Monday, February 9, 2009
Bay Area LGBT Lawyers Threaten to Picket State Bar Meeting
By KENNETH OFGANG, Staff Writer
An organization representing gay lawyers in the San Francisco Bay Area will picket the 2009 State Bar Annual Meeting if the site is not moved from the Manchester Grand Hyatt Hotel, its co-chairs said Friday.
In separate interviews, Rebecca Prozan and Dan Dean of Bay Area Lawyers for Individual Freedom said they will boycott the convention and work with legal, gay, labor, and other groups to organize as large a demonstration as they can muster to protest the fact that the event is taking place at a hotel owned by a key financial backer of the ban on same-sex marriages.
BALIF describes itself as “the nation’s oldest and largest association of gay men, lesbians, bisexuals and transgender persons.”
In a letter to State Bar President Holly Fujie and the State Bar Board of Governors, which Dean said he hand-delivered Friday to the State Bar office in San Francisco, BALIF board members said they were “beyond shocked and disappointed that The State Bar of California will not move its 2009 Annual Meeting from the Manchester Grand Hyatt, which is owned by Mr. Doug Manchester who donated $125,000 to Yes on Proposition 8.”
The letter urged the State Bar to reconsider its position on the location for the event, which is slated for Sept. 10 through Sept. 13.
Other groups, including the Lesbian and Gay Lawyers Association of Los Angeles, the Beverly Hills Bar Association, the Bar Association of San Francisco, and the Los Angeles County Bar Association delegation to the Conference of Delegates of California Bar Associations—which is scheduled to meet at the same location at the same time as the State Bar—have also protested the location, but there have been no previous threats of demonstrations.
Fujie, who was to meet with leaders of the Conference of Delegates Saturday to discuss the situation, has expressed sympathy with those criticizing the location but has taken the position that the State Bar cannot break longstanding contractual commitments. The cost of doing so, she said, would have to be borne by the members, in possible violation of the U.S. Supreme Court ruling that prohibits the State Bar from using mandatory dues money for political action.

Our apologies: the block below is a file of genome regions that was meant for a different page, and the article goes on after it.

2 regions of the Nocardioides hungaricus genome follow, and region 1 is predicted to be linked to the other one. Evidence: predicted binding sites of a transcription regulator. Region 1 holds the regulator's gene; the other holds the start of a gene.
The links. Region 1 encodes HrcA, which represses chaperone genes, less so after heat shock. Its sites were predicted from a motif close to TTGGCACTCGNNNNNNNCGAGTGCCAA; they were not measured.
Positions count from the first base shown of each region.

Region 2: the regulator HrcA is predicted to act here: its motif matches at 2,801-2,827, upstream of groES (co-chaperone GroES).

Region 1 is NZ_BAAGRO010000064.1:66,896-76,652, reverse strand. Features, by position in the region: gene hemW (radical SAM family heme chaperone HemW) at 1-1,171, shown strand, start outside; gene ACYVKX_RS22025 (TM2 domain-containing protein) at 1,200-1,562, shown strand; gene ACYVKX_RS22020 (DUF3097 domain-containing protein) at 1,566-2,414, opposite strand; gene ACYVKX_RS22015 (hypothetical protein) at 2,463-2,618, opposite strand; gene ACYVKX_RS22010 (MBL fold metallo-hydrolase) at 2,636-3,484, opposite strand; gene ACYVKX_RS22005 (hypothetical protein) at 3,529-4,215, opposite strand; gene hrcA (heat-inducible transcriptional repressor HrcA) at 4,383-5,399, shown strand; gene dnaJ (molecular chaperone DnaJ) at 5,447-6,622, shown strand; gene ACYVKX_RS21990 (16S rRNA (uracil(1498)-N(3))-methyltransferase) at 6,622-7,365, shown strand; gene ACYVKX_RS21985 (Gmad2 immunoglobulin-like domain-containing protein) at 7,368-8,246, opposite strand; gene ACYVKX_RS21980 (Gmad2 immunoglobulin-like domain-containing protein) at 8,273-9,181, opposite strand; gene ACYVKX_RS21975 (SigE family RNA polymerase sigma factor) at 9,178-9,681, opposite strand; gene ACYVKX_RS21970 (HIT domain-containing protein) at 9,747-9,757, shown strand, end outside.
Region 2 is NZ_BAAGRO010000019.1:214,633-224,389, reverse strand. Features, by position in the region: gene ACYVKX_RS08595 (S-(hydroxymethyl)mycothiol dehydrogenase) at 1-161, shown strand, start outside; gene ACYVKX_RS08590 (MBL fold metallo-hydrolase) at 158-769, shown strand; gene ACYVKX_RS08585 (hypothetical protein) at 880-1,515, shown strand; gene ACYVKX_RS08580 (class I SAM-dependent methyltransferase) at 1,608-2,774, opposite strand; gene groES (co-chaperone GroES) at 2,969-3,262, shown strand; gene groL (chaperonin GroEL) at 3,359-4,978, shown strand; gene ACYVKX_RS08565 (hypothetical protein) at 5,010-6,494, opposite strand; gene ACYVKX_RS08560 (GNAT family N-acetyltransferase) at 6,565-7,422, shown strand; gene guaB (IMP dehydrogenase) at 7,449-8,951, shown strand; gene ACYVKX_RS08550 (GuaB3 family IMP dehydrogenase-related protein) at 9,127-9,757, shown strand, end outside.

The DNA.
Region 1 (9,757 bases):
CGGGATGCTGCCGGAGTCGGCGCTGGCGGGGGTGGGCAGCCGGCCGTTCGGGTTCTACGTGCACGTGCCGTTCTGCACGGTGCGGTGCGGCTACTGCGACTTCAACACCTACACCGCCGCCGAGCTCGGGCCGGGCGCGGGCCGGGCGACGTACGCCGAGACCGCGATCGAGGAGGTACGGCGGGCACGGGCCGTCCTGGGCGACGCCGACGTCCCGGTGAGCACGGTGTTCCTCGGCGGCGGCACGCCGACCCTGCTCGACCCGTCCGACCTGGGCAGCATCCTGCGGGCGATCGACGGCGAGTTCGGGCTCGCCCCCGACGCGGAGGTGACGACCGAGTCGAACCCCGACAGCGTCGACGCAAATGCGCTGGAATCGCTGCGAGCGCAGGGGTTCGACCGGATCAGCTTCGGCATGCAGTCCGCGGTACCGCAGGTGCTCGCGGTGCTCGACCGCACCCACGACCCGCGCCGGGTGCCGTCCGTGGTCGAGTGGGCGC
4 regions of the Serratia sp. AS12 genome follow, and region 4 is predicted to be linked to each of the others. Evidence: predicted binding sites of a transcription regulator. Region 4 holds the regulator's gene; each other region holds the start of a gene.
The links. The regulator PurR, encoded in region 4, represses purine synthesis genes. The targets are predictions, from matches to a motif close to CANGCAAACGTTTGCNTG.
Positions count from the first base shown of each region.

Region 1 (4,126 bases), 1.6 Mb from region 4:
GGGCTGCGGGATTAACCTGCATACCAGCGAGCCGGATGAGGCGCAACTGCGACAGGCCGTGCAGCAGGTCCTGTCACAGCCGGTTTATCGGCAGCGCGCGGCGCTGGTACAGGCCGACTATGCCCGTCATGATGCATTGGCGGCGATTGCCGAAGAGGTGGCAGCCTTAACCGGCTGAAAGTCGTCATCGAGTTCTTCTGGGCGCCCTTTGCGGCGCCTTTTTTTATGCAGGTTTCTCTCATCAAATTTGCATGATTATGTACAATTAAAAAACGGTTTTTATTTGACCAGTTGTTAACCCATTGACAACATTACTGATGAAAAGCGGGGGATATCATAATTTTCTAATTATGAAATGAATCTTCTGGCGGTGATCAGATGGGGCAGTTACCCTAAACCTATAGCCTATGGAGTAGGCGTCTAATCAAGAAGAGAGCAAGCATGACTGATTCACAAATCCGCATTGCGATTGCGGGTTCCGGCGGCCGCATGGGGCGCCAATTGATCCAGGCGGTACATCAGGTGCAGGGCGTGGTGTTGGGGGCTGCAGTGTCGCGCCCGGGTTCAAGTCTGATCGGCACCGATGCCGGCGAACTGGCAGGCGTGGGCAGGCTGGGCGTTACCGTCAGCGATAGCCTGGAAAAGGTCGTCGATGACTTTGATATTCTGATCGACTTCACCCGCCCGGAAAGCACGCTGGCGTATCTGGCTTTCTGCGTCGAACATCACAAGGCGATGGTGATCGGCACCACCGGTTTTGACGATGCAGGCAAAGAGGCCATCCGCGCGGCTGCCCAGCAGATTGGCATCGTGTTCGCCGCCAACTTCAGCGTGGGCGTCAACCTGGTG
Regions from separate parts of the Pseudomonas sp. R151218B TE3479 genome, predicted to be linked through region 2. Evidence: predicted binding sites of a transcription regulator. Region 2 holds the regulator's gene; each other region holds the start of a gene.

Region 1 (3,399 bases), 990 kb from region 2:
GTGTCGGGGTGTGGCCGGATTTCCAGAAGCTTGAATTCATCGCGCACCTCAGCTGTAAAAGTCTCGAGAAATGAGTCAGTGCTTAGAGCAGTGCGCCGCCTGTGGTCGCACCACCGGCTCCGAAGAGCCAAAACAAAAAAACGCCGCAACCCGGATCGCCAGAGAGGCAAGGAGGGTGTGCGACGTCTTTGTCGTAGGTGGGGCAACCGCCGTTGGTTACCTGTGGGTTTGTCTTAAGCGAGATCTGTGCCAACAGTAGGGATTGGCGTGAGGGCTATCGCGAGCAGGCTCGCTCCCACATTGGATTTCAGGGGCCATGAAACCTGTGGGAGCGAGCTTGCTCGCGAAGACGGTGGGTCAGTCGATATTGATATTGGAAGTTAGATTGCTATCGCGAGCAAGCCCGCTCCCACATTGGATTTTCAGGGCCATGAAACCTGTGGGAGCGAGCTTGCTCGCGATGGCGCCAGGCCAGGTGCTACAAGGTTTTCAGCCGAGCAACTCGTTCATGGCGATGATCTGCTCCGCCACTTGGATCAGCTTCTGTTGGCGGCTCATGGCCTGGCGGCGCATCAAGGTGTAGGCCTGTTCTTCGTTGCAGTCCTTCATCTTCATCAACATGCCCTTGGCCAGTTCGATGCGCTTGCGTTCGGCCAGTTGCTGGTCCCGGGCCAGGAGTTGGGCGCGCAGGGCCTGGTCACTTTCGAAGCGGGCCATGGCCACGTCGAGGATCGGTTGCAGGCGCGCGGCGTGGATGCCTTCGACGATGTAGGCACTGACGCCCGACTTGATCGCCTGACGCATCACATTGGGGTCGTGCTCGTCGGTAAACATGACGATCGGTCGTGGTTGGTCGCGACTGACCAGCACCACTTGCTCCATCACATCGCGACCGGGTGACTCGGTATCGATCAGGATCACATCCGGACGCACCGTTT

Dean said he was unimpressed with that argument. “We do not see this as a political issue,” he commented.
In their letter, the BALIF members wrote:
“Why the State Bar wants to do business with a person who substantially helped pass this hateful and discriminatory proposition is beyond our comprehension. We expect more from the State Bar....
“We have every confidence that many other groups and individuals will join us in our boycott and in our fight against the State Bar’s unjust decision.”
The group also invited bar leaders to attend its annual dinner on March 6 “to explain to the audience of 700 BALIF members and friends—all of whom will be encouraged to boycott the Annual Meeting—why you would risk severely negative financial repercussions by continuing the State Bar’s support for a financier of hatred and bigotry in our state.”
In another development Friday, San Diego County Bar Association President Jerrilyn Malana offered the organization’s services “as a resource” for those who wish to attend the convention but do not wish to patronize the hotel.
“In fact, we have already reserved meeting rooms at our Bar Center for the State Bar’s use during the Annual Meeting should you wish to consider using our facilities,” Malana wrote in a letter to Fujie. “We have also contacted other facilities in San Diego to explore the availability of alternative meeting space.”
Malana added that her group—whose board voted unanimously to oppose Proposition 8, she noted—“want[s] very much for the State Bar Annual Meeting to be successful in San Diego, and to have maximum participation by the CDCBA at the meeting.”
Copyright 2009, Metropolitan News Company